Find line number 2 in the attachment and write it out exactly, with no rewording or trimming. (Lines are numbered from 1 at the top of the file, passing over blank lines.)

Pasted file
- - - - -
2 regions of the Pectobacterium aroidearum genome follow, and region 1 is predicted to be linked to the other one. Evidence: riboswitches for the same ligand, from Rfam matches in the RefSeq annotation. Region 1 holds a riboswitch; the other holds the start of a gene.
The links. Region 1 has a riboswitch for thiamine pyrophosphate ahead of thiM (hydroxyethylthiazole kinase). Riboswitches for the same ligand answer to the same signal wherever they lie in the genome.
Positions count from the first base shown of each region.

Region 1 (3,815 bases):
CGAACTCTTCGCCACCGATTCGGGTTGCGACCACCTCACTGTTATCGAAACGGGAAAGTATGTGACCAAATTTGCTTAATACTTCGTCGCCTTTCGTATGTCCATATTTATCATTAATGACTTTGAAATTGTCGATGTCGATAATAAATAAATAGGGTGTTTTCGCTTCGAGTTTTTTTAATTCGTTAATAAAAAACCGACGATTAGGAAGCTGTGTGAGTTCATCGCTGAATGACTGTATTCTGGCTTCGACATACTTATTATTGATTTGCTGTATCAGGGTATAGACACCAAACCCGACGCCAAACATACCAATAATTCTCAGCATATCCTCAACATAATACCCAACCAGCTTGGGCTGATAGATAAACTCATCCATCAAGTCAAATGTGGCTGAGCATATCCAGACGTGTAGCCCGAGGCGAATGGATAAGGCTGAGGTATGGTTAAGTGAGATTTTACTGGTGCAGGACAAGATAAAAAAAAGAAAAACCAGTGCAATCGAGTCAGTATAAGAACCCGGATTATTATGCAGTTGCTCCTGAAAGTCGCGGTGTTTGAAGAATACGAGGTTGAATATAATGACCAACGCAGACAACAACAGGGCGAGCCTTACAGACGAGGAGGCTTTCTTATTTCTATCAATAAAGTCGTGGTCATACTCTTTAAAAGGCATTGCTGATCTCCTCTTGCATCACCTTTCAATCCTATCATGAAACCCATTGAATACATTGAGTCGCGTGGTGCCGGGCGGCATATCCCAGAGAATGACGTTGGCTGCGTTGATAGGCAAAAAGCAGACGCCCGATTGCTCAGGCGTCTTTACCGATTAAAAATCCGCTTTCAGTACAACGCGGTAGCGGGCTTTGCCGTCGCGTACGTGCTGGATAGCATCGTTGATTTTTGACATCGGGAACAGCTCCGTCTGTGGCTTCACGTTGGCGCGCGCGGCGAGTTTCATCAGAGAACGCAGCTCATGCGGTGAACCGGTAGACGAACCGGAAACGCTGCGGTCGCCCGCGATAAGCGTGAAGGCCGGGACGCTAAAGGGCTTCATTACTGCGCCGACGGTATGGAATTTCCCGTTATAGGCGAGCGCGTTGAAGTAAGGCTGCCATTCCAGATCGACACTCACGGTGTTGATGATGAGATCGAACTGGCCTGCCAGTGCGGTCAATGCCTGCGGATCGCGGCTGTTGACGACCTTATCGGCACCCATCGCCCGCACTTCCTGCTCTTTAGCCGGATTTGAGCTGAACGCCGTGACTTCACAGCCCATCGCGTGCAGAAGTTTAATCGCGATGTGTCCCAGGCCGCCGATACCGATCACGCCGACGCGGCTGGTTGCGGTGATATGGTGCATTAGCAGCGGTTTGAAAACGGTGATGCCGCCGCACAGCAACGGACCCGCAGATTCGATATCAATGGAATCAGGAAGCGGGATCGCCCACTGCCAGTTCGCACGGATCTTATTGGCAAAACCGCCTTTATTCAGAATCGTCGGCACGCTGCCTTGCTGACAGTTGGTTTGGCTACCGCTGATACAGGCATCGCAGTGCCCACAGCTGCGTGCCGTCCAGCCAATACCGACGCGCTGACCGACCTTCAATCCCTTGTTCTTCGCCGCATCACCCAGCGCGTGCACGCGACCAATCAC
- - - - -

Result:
The links. Region 1 has a riboswitch for thiamine pyrophosphate ahead of thiM (hydroxyethylthiazole kinase). Riboswitches for the same ligand answer to the same signal wherever they lie in the genome.